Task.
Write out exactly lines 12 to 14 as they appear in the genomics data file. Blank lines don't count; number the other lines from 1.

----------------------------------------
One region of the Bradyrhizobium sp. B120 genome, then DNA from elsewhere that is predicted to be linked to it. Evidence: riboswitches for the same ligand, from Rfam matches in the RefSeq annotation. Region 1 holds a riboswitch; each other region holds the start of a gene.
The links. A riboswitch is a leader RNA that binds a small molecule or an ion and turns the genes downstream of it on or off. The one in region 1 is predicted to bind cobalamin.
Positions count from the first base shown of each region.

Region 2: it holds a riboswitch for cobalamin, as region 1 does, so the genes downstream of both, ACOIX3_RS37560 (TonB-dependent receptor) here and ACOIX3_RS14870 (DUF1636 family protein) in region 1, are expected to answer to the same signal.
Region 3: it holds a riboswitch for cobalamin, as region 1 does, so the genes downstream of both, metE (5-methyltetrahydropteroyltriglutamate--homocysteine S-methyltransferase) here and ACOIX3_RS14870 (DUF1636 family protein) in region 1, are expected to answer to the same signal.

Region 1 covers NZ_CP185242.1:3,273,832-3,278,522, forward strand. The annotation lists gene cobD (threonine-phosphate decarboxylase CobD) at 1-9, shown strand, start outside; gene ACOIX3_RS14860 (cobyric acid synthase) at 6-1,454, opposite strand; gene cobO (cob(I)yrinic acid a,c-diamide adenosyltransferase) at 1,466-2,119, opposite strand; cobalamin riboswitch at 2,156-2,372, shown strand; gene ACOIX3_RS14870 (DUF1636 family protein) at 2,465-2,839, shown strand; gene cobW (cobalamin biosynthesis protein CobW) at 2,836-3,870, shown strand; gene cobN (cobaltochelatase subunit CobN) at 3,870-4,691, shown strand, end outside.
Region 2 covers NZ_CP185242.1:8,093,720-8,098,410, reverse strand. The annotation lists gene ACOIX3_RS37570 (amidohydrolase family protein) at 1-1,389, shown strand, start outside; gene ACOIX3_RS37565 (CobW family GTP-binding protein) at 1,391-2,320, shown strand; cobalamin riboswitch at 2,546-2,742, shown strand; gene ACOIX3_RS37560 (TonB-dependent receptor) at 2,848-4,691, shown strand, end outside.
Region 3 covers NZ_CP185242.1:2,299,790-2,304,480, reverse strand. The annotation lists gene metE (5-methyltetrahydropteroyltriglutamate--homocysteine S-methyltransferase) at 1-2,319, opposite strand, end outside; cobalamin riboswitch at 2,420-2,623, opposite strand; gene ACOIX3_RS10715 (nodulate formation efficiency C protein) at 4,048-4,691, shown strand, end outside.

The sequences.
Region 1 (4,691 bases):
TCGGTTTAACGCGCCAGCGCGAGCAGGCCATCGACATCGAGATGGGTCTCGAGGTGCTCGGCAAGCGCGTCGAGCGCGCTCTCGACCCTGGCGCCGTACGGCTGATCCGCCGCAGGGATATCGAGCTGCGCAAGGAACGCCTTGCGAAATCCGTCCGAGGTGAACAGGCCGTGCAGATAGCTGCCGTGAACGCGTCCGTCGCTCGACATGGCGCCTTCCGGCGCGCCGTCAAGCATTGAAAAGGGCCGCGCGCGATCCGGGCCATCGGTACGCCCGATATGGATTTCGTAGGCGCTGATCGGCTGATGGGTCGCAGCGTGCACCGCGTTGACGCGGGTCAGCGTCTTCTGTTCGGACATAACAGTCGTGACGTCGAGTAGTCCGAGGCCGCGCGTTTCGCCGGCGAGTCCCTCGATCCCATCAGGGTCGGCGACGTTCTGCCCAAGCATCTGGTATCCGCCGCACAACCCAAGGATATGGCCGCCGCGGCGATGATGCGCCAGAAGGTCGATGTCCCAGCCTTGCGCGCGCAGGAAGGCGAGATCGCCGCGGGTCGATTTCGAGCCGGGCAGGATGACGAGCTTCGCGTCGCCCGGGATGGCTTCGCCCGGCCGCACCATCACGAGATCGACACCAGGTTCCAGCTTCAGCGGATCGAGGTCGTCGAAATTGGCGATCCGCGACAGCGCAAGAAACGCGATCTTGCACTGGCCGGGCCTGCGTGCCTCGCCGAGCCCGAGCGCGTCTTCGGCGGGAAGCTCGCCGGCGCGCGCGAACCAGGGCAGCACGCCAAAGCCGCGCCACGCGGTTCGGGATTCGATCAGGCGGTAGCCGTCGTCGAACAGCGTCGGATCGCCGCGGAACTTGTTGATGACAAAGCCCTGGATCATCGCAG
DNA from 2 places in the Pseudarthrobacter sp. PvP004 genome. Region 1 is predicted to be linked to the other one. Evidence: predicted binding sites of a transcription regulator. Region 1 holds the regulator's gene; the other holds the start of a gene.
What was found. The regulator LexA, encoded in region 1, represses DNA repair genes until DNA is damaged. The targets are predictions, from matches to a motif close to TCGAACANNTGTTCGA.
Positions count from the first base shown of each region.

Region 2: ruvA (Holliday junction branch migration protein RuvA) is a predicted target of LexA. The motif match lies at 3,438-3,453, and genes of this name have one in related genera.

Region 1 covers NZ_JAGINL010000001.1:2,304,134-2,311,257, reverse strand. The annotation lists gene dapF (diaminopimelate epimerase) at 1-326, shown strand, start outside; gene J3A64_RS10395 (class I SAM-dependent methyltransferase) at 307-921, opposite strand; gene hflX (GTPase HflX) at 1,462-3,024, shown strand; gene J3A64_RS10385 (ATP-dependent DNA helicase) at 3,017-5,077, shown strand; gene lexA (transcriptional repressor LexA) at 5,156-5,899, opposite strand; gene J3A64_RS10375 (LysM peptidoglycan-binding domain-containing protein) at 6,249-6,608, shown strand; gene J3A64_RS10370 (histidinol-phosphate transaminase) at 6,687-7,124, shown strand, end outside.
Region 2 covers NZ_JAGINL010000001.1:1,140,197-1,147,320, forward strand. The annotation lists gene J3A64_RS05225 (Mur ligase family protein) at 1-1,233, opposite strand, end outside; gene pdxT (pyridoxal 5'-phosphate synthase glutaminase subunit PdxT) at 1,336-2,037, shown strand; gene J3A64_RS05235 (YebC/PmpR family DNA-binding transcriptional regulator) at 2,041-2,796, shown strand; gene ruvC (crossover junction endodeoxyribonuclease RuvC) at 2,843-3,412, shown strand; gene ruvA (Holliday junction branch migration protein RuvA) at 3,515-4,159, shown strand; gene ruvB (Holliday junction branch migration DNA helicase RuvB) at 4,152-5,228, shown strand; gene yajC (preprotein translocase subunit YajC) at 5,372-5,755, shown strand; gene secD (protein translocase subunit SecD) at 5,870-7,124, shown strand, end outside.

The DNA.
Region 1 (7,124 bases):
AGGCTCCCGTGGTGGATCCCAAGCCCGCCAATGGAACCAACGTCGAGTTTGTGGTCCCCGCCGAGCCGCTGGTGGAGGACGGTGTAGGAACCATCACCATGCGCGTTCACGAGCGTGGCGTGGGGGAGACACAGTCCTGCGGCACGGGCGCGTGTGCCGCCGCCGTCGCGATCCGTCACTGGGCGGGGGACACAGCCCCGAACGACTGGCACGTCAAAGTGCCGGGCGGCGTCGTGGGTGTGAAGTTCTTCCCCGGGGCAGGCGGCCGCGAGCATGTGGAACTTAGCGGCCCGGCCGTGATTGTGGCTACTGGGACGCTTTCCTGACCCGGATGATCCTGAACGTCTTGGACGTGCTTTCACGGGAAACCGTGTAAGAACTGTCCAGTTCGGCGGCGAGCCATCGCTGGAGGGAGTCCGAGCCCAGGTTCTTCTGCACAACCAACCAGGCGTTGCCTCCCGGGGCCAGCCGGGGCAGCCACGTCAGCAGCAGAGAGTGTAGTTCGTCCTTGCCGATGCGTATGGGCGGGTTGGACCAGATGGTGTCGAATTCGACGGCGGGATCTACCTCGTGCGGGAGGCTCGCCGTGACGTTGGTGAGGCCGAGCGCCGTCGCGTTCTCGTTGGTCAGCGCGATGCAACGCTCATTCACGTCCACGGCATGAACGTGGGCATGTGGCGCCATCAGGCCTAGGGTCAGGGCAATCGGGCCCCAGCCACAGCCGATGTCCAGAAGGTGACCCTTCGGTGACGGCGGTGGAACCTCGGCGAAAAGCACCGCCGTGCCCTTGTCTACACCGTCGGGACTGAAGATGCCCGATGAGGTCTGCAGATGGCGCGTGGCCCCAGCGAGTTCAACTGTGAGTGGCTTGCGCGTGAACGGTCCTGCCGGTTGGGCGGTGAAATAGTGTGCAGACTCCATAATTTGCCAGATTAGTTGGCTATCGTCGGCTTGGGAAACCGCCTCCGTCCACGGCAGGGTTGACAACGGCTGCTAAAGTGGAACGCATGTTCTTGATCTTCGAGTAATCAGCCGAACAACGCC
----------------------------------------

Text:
DNA from 2 places in the Pseudarthrobacter sp. PvP004 genome. Region 1 is predicted to be linked to the other one. Evidence: predicted binding sites of a transcription regulator. Region 1 holds the regulator's gene; the other holds the start of a gene.
What was found. The regulator LexA, encoded in region 1, represses DNA repair genes until DNA is damaged. The targets are predictions, from matches to a motif close to TCGAACANNTGTTCGA.
Positions count from the first base shown of each region.